NY SHIELD Act – Are Your Policies in Place?
January 27, 2020
Taking effect March 21, 2020, the New York Stop Hacks and Improve Electronic Date Security Act (SHIELD Act), imposes several potentially onerous compliance requirements on businesses operating in (and even some outside of) New York. These requirements are referred to as: Technical, Administrative, and Physical Safeguards.
Within each category of “safeguard” an organization, that is not considered a “Small Business,”1 is required to develop, implement, and maintain a data security program that includes policies for training employees, periodic technical monitoring of the company’s computer systems/networks (e.g., penetration testing, vulnerability scans, etc.), and data retention/destruction practices.
While many organizations falling outside of the definition of “Small Business,” set forth in the Act, may already have a data security program in place that includes employee training and computer vulnerability analyses, it is entirely possible these organizations have not established a data retention policy. So, what is a reasonable data retention policy? The Act requires organizations to “dispose of private information within a reasonable amount of time after it is no longer needed for business purposes . . . .” Maintaining former employee records for five years after employment ceases is considered “best practice” in New York, but is not necessarily required by law. Is following what is considered a “best practice” reasonable under SHIELD? Probably, but a definitive answer is not available now, and will not be until this particular issue is contested. Another measure of what is reasonable may be attached to payroll audit requirements. For example, if a company is obligated to retain payroll information for potential auditing by the department of labor (for six years in New York), is it reasonable to build a document retention policy that provides for deletion of electronic payroll information every six years? We expect the answer is yes, but again without clear guidance from the state attorney general’s office, there is no bright line rule for what is acceptably reasonable under SHIELD. These questions invite another line of inquiry related to customer data? How long can a company retain customer information after a sale of items is complete? What if you expect return customers? Is it reasonable to retain such information for one year? Two years? Five years? What if customers are members of a loyalty program? Probably one year is okay, but beyond that it is safer to build a data retention policy around deleting customer electronic data within a year of its last use.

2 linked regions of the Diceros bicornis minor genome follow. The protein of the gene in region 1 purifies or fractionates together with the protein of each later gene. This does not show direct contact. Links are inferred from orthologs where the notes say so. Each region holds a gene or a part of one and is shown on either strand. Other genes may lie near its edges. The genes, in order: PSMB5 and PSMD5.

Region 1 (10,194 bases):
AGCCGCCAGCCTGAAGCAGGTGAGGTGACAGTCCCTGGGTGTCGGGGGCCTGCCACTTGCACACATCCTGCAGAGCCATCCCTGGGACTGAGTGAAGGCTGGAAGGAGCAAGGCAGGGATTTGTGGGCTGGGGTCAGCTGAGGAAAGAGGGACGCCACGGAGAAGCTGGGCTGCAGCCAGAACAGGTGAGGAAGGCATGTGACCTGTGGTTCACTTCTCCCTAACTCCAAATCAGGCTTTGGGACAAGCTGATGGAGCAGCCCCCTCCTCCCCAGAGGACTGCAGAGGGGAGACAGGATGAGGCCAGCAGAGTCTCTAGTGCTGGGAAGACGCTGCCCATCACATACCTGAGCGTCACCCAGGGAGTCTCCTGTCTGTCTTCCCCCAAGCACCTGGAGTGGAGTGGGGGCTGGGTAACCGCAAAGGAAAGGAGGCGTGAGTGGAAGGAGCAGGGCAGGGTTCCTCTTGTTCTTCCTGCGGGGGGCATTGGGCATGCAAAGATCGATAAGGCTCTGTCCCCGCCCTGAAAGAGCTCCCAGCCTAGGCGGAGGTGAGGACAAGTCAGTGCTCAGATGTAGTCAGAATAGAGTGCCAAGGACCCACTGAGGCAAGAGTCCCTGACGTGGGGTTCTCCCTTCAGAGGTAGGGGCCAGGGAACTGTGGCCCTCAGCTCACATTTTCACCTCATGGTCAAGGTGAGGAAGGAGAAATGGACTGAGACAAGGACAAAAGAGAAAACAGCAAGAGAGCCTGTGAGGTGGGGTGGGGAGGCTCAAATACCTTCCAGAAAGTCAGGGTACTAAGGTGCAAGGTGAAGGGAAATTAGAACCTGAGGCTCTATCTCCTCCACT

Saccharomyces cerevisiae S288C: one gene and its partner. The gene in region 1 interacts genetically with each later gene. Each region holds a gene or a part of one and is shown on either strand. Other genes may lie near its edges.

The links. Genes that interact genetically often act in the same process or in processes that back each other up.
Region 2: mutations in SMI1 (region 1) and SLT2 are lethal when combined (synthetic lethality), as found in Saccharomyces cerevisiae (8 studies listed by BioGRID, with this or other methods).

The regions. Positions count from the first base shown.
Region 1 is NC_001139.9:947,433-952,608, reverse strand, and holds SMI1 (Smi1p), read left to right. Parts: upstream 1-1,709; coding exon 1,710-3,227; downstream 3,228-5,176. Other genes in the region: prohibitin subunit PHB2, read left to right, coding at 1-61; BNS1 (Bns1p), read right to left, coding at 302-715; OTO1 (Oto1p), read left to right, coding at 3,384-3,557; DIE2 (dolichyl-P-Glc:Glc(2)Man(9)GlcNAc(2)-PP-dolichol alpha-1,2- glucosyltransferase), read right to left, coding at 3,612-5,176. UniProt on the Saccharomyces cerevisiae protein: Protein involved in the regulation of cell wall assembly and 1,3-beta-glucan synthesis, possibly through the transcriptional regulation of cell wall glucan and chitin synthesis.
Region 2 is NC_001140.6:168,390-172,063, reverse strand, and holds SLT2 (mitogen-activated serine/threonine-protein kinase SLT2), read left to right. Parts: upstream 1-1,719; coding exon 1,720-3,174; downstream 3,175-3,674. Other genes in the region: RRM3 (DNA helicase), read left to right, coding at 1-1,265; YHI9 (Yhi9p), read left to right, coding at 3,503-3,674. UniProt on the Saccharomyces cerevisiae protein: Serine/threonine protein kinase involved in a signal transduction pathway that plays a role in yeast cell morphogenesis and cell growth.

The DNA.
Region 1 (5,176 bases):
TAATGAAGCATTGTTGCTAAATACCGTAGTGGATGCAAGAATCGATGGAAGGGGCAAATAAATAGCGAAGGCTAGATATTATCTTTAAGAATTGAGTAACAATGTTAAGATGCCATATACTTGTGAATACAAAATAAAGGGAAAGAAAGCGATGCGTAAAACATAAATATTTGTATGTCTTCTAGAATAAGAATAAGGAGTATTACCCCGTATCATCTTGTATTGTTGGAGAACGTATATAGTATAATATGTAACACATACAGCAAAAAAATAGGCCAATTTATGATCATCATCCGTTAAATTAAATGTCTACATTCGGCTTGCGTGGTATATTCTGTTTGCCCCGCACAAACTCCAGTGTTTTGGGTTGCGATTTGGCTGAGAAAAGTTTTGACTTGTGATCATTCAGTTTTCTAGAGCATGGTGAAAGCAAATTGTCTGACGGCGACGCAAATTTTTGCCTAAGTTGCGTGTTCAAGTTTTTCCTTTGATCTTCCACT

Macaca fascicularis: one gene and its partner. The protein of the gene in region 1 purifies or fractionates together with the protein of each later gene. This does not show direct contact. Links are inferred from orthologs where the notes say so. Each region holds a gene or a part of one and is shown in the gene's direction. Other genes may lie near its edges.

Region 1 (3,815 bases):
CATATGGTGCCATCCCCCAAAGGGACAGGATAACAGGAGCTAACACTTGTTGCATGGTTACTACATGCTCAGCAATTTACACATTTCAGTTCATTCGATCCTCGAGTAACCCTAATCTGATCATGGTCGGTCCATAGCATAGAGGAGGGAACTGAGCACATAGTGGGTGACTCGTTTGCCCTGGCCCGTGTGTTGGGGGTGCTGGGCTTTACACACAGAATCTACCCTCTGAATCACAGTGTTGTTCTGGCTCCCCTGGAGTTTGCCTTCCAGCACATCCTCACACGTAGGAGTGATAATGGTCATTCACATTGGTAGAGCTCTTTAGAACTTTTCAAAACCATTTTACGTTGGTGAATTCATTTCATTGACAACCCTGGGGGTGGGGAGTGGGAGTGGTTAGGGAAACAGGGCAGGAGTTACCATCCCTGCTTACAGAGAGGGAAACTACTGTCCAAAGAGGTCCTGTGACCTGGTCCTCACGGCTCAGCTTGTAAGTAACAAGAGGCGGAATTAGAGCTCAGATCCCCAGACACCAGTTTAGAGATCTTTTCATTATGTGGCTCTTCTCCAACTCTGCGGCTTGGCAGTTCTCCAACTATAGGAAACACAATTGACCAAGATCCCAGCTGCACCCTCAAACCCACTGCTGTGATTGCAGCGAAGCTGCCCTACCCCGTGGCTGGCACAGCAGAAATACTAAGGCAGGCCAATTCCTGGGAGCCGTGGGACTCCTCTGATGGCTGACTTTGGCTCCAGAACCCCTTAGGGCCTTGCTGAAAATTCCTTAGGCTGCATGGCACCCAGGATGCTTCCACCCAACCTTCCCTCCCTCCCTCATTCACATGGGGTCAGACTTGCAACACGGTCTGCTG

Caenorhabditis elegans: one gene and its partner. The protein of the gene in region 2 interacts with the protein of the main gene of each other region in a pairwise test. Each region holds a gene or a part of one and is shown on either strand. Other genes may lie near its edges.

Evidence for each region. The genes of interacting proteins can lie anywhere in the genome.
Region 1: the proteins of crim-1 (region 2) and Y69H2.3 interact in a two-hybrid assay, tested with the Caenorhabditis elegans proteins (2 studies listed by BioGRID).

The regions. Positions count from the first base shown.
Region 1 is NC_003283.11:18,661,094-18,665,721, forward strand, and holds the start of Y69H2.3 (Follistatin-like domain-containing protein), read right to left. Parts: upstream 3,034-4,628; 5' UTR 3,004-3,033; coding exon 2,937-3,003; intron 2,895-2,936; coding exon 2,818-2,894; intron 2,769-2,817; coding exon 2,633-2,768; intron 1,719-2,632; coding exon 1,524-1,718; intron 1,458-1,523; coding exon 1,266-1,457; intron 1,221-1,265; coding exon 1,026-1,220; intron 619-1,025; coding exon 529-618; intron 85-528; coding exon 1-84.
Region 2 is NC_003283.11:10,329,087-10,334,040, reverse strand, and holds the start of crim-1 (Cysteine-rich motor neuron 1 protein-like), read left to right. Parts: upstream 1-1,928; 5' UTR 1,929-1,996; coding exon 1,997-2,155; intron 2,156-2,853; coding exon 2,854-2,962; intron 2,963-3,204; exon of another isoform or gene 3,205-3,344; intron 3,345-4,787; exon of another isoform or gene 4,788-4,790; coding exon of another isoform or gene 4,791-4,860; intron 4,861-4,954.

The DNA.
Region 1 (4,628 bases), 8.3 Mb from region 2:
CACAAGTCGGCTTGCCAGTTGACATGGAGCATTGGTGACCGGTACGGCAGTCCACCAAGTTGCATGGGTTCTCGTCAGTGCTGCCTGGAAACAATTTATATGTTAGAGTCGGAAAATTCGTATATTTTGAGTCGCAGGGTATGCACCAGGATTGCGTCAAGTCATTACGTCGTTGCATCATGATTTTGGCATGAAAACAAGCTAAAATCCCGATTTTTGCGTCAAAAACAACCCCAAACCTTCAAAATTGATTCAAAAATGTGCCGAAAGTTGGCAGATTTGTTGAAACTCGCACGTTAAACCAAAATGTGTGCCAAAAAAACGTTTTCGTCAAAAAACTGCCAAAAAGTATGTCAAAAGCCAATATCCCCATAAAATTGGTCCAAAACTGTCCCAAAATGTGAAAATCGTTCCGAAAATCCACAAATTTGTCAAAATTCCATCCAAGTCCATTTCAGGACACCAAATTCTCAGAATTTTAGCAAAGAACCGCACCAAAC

1 SHIELD Act defines a “Small Business” as “any person or business with (i) fewer than fifty employees; (ii) less than three million dollars in gross annual revenue in each of the last three fiscal years; or (iii) less than five million dollars in year-end total assets, calculated in accordance with generally accepted accounting principles.” Compliance for Small Businesses is met by developing a data security program that is “reasonable” that are appropriate for the size and complexity of the Small Business, the nature and scope of the business’s activity and the sensitivity of the data collected.